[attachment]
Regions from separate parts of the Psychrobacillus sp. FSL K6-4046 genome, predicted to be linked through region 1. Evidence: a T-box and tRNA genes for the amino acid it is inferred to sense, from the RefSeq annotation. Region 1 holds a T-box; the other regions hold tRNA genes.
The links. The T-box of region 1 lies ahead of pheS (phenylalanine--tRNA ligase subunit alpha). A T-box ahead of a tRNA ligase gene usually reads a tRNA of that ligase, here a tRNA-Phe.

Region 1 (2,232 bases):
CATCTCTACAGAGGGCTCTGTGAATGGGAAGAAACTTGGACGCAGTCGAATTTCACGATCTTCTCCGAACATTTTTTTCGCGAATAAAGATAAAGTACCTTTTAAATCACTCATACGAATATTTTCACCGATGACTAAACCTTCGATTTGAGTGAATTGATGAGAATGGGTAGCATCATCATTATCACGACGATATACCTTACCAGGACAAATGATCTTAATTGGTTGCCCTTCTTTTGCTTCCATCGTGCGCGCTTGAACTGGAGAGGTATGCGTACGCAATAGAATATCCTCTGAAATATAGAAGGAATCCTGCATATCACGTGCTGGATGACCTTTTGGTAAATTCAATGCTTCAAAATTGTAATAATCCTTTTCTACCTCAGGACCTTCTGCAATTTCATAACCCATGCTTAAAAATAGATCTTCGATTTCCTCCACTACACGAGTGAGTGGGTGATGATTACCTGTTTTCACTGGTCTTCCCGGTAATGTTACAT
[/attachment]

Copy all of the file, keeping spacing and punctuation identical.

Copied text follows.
Regions from separate parts of the Psychrobacillus sp. FSL K6-4046 genome, predicted to be linked through region 1. Evidence: a T-box and tRNA genes for the amino acid it is inferred to sense, from the RefSeq annotation. Region 1 holds a T-box; the other regions hold tRNA genes.
The links. The T-box of region 1 lies ahead of pheS (phenylalanine--tRNA ligase subunit alpha). A T-box ahead of a tRNA ligase gene usually reads a tRNA of that ligase, here a tRNA-Phe.

Region 1 (2,232 bases):
CATCTCTACAGAGGGCTCTGTGAATGGGAAGAAACTTGGACGCAGTCGAATTTCACGATCTTCTCCGAACATTTTTTTCGCGAATAAAGATAAAGTACCTTTTAAATCACTCATACGAATATTTTCACCGATGACTAAACCTTCGATTTGAGTGAATTGATGAGAATGGGTAGCATCATCATTATCACGACGATATACCTTACCAGGACAAATGATCTTAATTGGTTGCCCTTCTTTTGCTTCCATCGTGCGCGCTTGAACTGGAGAGGTATGCGTACGCAATAGAATATCCTCTGAAATATAGAAGGAATCCTGCATATCACGTGCTGGATGACCTTTTGGTAAATTCAATGCTTCAAAATTGTAATAATCCTTTTCTACCTCAGGACCTTCTGCAATTTCATAACCCATGCTTAAAAATAGATCTTCGATTTCCTCCACTACACGAGTGAGTGGGTGATGATTACCTGTTTTCACTGGTCTTCCCGGTAATGTTACAT